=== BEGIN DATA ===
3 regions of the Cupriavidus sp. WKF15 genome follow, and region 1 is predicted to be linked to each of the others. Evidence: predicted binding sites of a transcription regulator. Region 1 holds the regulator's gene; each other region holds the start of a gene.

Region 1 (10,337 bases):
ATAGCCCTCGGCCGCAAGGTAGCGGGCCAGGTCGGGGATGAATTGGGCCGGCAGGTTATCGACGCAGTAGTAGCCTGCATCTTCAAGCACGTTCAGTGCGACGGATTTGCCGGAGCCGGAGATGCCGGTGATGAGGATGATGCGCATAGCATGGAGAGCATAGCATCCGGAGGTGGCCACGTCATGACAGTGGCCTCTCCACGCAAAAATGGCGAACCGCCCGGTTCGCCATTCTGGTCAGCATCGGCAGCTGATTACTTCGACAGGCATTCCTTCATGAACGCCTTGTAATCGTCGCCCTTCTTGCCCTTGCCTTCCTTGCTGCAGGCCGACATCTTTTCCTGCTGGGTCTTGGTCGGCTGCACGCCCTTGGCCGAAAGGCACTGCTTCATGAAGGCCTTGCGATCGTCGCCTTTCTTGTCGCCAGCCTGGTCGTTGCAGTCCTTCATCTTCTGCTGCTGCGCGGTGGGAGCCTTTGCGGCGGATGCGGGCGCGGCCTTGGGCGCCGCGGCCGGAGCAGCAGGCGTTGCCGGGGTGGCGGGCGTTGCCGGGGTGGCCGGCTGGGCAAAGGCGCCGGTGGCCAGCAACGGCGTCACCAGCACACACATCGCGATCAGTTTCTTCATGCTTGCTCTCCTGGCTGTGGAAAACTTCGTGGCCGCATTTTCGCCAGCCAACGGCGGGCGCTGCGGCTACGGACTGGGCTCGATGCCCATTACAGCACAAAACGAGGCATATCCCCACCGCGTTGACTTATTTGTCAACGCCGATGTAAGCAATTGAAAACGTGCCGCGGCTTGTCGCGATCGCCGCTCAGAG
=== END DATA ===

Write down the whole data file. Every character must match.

3 regions of the Cupriavidus sp. WKF15 genome follow, and region 1 is predicted to be linked to each of the others. Evidence: predicted binding sites of a transcription regulator. Region 1 holds the regulator's gene; each other region holds the start of a gene.

Region 1 (10,337 bases):
ATAGCCCTCGGCCGCAAGGTAGCGGGCCAGGTCGGGGATGAATTGGGCCGGCAGGTTATCGACGCAGTAGTAGCCTGCATCTTCAAGCACGTTCAGTGCGACGGATTTGCCGGAGCCGGAGATGCCGGTGATGAGGATGATGCGCATAGCATGGAGAGCATAGCATCCGGAGGTGGCCACGTCATGACAGTGGCCTCTCCACGCAAAAATGGCGAACCGCCCGGTTCGCCATTCTGGTCAGCATCGGCAGCTGATTACTTCGACAGGCATTCCTTCATGAACGCCTTGTAATCGTCGCCCTTCTTGCCCTTGCCTTCCTTGCTGCAGGCCGACATCTTTTCCTGCTGGGTCTTGGTCGGCTGCACGCCCTTGGCCGAAAGGCACTGCTTCATGAAGGCCTTGCGATCGTCGCCTTTCTTGTCGCCAGCCTGGTCGTTGCAGTCCTTCATCTTCTGCTGCTGCGCGGTGGGAGCCTTTGCGGCGGATGCGGGCGCGGCCTTGGGCGCCGCGGCCGGAGCAGCAGGCGTTGCCGGGGTGGCGGGCGTTGCCGGGGTGGCCGGCTGGGCAAAGGCGCCGGTGGCCAGCAACGGCGTCACCAGCACACACATCGCGATCAGTTTCTTCATGCTTGCTCTCCTGGCTGTGGAAAACTTCGTGGCCGCATTTTCGCCAGCCAACGGCGGGCGCTGCGGCTACGGACTGGGCTCGATGCCCATTACAGCACAAAACGAGGCATATCCCCACCGCGTTGACTTATTTGTCAACGCCGATGTAAGCAATTGAAAACGTGCCGCGGCTTGTCGCGATCGCCGCTCAGAG